The problems are not confined to the Democrats; Trump is due in court on November 28th, POTUS or not, over his university, which failed to deliver, but this is a civil case, where the plaintiffs are seeking to recover $40m. You could not make this stuff up, and you have to wonder how a country can unite after such a divisive vote.

On which point, the High Court ruled, on Thursday, that the UK government must get parliamentary approval before triggering Article 50, the exit route from the EU. Whilst there will be an appeal, there is no way that parliament would vote against, but it does show how difficult these negotiations are going to be, even before we start trying to put a deal together with the remaining countries. Sterling had a brief bounce on the news, whilst domestic orientated equities picked up. It got no better on Friday, when a Conservative MP resigned, complaining about a lack of consultation.

Earlier in the week, the Governor of the Bank of England announced that he would be staying on for an extra year, but two years less than expected. In the unlikely event that Brexit goes according to plan, he will leave in 2019, having achieved pretty much nothing.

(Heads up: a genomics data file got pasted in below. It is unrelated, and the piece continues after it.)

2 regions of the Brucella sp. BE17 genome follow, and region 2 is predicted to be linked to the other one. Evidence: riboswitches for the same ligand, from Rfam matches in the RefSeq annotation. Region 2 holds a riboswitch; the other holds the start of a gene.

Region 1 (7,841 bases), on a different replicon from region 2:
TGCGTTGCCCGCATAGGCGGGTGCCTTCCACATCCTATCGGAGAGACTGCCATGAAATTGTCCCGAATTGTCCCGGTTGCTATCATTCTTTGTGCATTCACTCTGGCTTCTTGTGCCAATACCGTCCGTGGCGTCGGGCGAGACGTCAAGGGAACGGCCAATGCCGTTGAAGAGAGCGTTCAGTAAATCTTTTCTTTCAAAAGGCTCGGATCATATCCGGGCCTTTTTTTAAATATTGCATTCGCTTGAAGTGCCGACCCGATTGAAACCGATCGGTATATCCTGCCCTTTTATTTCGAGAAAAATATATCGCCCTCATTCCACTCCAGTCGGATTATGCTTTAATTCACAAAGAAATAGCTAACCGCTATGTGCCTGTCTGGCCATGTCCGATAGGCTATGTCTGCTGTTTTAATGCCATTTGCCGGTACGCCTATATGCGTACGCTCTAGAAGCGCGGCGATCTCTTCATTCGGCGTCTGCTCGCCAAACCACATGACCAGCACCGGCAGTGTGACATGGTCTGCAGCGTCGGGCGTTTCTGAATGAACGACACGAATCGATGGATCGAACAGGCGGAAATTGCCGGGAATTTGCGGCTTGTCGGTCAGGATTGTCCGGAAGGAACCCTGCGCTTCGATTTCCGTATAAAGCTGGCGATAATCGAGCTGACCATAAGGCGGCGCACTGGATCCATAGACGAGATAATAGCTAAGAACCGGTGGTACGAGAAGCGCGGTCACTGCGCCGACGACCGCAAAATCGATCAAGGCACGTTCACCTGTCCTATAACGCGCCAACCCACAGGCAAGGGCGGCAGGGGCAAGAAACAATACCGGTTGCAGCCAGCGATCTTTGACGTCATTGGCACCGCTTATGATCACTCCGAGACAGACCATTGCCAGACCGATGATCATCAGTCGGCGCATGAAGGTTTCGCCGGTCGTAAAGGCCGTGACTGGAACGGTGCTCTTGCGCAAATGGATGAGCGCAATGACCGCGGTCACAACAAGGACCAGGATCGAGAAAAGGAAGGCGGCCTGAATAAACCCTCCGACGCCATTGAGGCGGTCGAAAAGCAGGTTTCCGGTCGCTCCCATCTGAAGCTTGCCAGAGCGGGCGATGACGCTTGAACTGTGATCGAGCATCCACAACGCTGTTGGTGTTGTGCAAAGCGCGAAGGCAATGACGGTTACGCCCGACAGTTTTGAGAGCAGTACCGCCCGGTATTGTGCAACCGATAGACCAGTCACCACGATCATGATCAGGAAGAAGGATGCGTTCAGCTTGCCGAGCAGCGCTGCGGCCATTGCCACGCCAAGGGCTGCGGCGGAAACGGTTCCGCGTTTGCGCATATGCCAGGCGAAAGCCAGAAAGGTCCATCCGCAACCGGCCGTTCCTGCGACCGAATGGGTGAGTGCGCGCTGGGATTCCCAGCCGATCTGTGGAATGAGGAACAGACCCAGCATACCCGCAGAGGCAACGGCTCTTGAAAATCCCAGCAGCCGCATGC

Maybe that is what is needed; plenty of countries limp along with little or no functioning government, as would happen if Hillary Clinton gets elected. Alternatively, should it be Trump, it would send a strong signal that status quo rule by the establishment has disadvantaged many people, up with which they will no longer put. It is a vastly more complicated issue than that, centred on the deflationary effect of the internet, and subsequent globalisation.

President Obama offered hope, but the life chances of the poorest are worse than when he started. Trump, likewise, promises to bring back the jobs that have been lost in basic industries, but that seems a tall order. Former miners assembling Apple phones in rural Pennsylvania is not going to happen.